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Changes between Version 20 and Version 21 of WindowRefresh


Ignore:
Timestamp:
06/21/13 16:10:49 (8 years ago)
Author:
Antoine Martin
Comment:

--

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  • WindowRefresh

    v20 v21  
    6262[[BR]]
    6363
    64 == The Factors ==
     64== The Batch Delay Factors ==
    6565Again, this is a simplified explanation, and the actual values used will make use of heuristics, weighted averages, etc. Recent vs average values, trends, etc.
    6666Please refer to the source for details.
     
    9898[[BR]]
    9999
     100== Speed and Quality auto tuning ==
     101Please refer to the code for accurate information.
     102
     103The auto-tuning code should:
     104* honour the minimum speed and quality settings set via {{{--min-quality}}} and {{{-min-speed}}}
     105* tune the speed so that encoding of one frame takes roughly as long as the batch delay (the time spent accumulating updates for the next frame), so that there is only one frame in the pipeline on average. The aim is to always keep the encoder busy, but without any backlog. (note: this does not necessarily lead to the best framerate, since a busy cpu may cause the batch delay to increase... and in turn lower the speed)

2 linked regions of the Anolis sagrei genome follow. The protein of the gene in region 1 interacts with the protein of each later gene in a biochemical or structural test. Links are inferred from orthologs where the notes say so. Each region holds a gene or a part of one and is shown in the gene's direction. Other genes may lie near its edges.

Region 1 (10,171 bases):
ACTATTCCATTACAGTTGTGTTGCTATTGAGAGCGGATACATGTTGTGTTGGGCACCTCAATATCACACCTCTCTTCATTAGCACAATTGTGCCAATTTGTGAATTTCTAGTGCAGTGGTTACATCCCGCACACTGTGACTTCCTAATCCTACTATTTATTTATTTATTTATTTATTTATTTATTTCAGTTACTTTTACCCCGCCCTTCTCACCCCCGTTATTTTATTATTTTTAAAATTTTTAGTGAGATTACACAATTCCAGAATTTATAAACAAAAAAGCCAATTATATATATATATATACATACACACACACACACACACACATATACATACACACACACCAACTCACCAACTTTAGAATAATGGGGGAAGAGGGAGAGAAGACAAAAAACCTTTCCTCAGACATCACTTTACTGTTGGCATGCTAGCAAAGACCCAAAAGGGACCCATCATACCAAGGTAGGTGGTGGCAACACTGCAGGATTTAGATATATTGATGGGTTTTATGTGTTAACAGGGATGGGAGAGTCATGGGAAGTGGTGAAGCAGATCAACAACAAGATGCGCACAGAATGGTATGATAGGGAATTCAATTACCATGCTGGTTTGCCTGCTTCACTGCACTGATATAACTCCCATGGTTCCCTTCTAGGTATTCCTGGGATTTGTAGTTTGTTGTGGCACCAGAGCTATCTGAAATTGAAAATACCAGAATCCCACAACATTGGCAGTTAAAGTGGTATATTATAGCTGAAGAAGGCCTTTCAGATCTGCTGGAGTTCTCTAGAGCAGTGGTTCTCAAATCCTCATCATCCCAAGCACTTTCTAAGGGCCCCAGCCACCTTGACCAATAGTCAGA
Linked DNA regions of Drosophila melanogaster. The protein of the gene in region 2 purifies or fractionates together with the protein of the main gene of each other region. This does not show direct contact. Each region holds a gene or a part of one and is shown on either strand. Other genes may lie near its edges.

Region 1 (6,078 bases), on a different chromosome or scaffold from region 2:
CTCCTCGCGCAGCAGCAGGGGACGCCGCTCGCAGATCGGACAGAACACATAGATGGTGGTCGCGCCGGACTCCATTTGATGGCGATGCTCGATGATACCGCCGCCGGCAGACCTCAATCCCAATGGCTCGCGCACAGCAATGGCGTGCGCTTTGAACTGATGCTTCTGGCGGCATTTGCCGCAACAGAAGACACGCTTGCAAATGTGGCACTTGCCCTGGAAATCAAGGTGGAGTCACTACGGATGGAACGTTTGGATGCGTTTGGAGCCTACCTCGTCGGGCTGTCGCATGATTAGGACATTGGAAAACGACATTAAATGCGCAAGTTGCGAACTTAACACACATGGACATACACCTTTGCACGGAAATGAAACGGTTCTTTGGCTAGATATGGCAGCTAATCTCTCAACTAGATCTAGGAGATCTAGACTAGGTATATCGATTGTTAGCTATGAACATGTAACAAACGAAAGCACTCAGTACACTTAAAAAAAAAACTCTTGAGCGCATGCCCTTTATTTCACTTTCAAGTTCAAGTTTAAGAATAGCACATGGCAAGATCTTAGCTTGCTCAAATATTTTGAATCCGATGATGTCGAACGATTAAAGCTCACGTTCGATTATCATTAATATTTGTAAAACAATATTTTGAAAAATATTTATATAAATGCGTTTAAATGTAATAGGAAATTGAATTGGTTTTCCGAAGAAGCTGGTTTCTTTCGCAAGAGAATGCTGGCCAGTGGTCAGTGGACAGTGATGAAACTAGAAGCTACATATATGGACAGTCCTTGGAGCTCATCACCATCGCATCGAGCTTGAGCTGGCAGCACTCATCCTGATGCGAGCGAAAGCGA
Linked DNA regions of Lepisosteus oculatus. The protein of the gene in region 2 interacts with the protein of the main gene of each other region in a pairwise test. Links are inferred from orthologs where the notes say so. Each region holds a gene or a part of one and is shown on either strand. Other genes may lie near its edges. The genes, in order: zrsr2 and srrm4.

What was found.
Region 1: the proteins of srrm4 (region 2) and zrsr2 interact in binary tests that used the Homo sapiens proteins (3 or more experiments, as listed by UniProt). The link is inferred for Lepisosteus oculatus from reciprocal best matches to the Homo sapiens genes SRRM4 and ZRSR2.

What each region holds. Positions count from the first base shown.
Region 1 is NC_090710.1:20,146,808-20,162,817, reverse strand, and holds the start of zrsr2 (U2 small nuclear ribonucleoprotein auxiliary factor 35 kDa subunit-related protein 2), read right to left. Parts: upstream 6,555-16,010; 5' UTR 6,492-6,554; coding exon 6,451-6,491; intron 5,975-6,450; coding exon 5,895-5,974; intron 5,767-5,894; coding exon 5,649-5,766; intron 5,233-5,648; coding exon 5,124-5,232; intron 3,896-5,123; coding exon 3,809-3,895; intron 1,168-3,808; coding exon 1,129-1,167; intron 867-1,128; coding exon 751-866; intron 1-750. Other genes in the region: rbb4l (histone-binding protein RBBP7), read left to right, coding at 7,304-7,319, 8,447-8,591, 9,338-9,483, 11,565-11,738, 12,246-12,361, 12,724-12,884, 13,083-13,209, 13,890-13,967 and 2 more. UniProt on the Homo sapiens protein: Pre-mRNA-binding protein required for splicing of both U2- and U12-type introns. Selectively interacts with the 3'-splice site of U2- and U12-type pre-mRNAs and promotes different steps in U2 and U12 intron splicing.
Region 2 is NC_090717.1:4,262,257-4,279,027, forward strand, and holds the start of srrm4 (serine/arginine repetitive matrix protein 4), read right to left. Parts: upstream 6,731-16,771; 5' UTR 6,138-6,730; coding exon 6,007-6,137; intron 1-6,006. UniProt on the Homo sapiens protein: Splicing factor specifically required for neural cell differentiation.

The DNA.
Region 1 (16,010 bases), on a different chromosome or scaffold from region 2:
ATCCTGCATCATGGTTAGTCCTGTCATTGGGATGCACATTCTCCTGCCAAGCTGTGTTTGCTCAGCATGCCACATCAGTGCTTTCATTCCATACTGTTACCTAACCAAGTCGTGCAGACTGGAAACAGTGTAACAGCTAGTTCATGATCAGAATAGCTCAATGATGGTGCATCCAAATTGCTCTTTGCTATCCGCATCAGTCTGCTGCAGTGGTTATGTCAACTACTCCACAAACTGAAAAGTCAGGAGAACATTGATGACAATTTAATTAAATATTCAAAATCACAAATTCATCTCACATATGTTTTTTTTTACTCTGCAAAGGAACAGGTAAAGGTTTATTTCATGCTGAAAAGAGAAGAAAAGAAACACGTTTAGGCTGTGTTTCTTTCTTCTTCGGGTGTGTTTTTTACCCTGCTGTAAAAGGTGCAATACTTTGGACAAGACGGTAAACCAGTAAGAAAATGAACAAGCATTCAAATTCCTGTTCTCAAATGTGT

106* client speed: if the client is struggling to decode frames, then we use a higher speed (which means less effort in decompressing the stream) - the target client decoding speed is 8 MPixels/s
     107* quality: we try to lower the quality if we find that the client has a backlog of frames to draw/acknowledge (usually a sign of network congestion), or if the measure client latency is higher than normal (also a sign of congestion)
     108
     109
     110[[BR]]
     111
    100112== Debugging ==
    101 "xpra info" provides a good overview of the current values used for batch delay and encoding speed/quality, but very little in terms of the factors used to come up with those values (only some latency values are exposed).
     113"{{{xpra info}}}" provides a lot of details on the current values used for batch delay and encoding speed/quality calculations.
    102114A good start is:
    103115{{{
     
    106118}}}
    107119You should narrow down to the individual window you are interested in.
    108 
    109 [[BR]]
    110 
    111 === Batch Delay ===